Dec. 17, 2010
At 11:30am, Mohamed Bouazizi, a 26-year-old street vendor, sets himself on fire in Sidi Bouzid to protest the seizure of his wares by police and their subsequent refusal to accept his complaints. Some reports indicate that protests began as soon as Bouazizi was taken to the hospital.
Dec. 18, 2010
A peaceful rally organized in Mohamed Bouazizi's memory ends in anger as police douse marchers with tear gas, inciting further protests over Bouazizi's treatment and the high unemployment in the country. The "Jasmine Revolution" begins.
Dec. 24, 2010
Police open fire at a rally in the city of Menzel Bouzaiene, killing an 18-year-old demonstrator and wounding 10 others.
Dec. 27, 2010
Protests reach the capital, Tunis.
Dec. 28, 2010
President Zine el Abidine ben Ali appears on television and warns of reprisals unless the protests halt immediately. He promises economic reforms to combat high unemployment.
President Zine el Abidine ben Ali in 2007.
Jan. 4, 2011
Mohamed Bouazizi dies. The next day more than 5,000 mourners reportedly attend his funeral.
Jan. 10, 2011
Violence intensifies as government snipers are deployed, bringing the death toll to 23 since the protests began, according to the government. The International Federation for Human Rights puts the number as high as 66. Protests have now spread across the nation.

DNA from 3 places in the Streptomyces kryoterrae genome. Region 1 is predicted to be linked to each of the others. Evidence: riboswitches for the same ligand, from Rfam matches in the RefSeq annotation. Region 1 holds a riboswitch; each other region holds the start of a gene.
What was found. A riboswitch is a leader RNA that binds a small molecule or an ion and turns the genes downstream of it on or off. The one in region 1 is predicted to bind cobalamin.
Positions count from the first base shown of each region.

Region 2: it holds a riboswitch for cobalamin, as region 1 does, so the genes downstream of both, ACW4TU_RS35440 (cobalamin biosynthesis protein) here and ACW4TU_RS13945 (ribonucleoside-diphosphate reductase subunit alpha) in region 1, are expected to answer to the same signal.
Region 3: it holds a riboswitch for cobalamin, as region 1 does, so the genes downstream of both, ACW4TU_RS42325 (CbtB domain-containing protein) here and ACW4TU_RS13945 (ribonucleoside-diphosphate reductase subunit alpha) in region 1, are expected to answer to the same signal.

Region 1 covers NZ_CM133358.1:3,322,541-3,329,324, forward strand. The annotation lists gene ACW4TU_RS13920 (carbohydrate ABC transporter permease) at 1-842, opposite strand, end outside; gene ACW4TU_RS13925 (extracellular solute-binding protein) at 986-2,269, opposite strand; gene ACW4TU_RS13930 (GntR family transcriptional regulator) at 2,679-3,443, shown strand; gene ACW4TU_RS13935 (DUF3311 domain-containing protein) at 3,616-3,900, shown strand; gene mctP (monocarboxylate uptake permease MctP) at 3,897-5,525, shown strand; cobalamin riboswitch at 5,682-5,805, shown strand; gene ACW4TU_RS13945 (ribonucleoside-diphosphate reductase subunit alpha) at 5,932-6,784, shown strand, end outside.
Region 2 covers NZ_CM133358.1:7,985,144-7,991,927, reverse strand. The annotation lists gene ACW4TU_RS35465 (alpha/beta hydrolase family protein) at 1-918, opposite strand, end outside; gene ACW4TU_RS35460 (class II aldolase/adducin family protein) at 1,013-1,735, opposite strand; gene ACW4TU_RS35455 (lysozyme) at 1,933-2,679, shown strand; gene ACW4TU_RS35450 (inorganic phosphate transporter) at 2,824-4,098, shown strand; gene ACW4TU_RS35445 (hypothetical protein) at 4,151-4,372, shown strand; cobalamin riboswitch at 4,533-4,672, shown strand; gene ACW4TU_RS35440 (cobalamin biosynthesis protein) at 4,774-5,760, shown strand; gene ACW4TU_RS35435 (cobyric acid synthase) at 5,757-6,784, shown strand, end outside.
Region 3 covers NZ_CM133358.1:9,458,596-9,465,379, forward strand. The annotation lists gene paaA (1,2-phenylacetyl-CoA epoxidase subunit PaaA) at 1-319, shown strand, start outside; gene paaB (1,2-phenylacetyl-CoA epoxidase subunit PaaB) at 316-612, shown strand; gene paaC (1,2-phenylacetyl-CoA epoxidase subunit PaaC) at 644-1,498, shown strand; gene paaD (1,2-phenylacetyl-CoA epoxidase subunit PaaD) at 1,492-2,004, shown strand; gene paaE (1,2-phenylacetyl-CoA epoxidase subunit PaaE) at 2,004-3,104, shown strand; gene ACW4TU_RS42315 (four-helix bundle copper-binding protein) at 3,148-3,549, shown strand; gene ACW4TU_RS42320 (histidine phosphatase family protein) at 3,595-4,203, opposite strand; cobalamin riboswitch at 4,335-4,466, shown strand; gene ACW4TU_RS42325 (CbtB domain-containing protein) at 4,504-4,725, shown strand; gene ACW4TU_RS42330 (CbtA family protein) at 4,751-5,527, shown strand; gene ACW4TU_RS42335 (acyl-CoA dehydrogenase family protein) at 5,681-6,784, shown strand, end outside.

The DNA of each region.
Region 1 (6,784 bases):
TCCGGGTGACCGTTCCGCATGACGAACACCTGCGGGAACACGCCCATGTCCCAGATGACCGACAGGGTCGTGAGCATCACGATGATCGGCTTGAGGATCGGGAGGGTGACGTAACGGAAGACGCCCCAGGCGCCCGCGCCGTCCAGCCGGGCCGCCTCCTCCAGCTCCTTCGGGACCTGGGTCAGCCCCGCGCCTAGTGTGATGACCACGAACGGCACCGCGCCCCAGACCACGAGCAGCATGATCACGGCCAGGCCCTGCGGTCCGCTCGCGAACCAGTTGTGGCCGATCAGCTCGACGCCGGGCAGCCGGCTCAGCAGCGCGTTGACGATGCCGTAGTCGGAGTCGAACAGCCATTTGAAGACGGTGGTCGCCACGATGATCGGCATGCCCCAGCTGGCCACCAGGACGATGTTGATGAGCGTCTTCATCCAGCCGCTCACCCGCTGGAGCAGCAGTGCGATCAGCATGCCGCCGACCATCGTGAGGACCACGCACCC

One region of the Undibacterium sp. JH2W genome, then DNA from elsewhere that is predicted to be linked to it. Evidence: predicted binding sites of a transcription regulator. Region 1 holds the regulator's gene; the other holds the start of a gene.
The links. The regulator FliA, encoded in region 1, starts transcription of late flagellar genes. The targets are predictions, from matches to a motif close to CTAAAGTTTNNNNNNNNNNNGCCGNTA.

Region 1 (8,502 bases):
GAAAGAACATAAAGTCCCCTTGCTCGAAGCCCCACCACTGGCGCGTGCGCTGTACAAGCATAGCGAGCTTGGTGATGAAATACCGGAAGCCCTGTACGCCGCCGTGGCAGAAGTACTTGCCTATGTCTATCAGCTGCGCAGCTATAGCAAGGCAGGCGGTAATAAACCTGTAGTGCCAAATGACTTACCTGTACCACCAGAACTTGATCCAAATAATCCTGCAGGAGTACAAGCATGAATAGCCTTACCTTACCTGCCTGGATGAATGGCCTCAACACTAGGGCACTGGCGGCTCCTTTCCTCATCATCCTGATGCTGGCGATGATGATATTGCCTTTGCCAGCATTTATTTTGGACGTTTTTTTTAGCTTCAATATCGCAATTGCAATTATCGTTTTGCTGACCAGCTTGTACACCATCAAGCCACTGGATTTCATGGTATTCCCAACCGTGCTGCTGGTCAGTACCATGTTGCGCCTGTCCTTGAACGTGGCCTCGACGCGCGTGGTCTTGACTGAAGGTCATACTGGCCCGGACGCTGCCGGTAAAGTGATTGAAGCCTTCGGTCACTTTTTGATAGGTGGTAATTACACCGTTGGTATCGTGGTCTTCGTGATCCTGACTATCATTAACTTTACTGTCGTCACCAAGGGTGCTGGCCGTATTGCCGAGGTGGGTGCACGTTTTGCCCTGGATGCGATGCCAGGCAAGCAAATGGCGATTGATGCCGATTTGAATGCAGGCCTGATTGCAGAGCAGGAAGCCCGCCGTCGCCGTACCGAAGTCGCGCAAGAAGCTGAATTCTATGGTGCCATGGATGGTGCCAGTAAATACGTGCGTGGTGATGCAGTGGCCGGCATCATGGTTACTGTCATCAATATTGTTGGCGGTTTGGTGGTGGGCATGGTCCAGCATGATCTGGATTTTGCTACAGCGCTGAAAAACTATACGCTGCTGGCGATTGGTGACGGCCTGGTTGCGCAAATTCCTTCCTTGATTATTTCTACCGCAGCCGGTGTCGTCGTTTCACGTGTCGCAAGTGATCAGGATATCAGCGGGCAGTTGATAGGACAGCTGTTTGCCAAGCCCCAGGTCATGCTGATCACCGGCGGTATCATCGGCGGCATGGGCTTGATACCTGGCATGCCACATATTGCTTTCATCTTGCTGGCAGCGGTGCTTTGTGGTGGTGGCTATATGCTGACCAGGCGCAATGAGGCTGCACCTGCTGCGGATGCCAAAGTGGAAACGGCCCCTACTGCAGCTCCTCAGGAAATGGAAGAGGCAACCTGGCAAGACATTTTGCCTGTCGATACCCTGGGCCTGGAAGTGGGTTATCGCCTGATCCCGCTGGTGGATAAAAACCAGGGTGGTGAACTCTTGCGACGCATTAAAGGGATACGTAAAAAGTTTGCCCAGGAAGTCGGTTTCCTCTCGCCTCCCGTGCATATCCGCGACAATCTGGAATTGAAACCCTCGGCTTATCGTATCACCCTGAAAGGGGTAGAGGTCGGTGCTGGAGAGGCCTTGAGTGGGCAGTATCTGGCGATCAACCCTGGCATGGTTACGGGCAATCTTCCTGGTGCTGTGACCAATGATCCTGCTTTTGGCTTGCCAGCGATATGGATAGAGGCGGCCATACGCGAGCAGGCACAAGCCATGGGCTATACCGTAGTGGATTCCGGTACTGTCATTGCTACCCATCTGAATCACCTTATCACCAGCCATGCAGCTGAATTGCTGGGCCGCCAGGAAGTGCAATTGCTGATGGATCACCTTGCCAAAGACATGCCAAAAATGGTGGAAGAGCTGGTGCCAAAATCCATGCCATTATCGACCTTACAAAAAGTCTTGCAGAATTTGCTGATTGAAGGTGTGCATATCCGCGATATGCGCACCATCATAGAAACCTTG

Jan. 14, 2011
Bowing to pressure from protesters, President Zine el Abidine ben Ali declares Tunisia to be in a state of emergency and takes refuge in Saudi Arabia, leaving Prime Minister Mohamed Ghannouchi to assume control of the interim government.
Jan. 20, 2011
President Zine el Abidine ben Ali's ruling party, the Constitutional Democratic Rally (RCD), is dissolved, but many of its former members retain their cabinet posts.
Jan. 24, 2011
Protesters take to the streets again in an effort to oust all former members of the Constitutional Democratic Rally (RCD) from the interim government, including Prime Minister Mohamed Ghannouchi.
Feb. 27, 2011
After more than a month of continued rallies and bloodshed, a crowd of more than 100,000 protesters force Prime Minister Mohamed Ghannouchi to resign.
Prime Minister Mohamed Ghannouchi, left, and General Rachid Ammar.
(Fethi Belaid / AFP/Getty Images )
April 16, 2011
As Tunisia transitions from dictatorship to possible democracy, some make an effort to collect and preserve regime archives, very few of which have been made public.
Oct. 25, 2011
Amid indications that it would win more than 40% of the seats in an assembly, Tunisia's moderate Islamist party seeks to form a unity government.
Dec. 13, 2011
Veteran human rights activist Moncef Marzouki is sworn in as president of Tunisia.
Moncef Marzouki in Tunis.
(Fethi Belaid / AFP/Getty Images)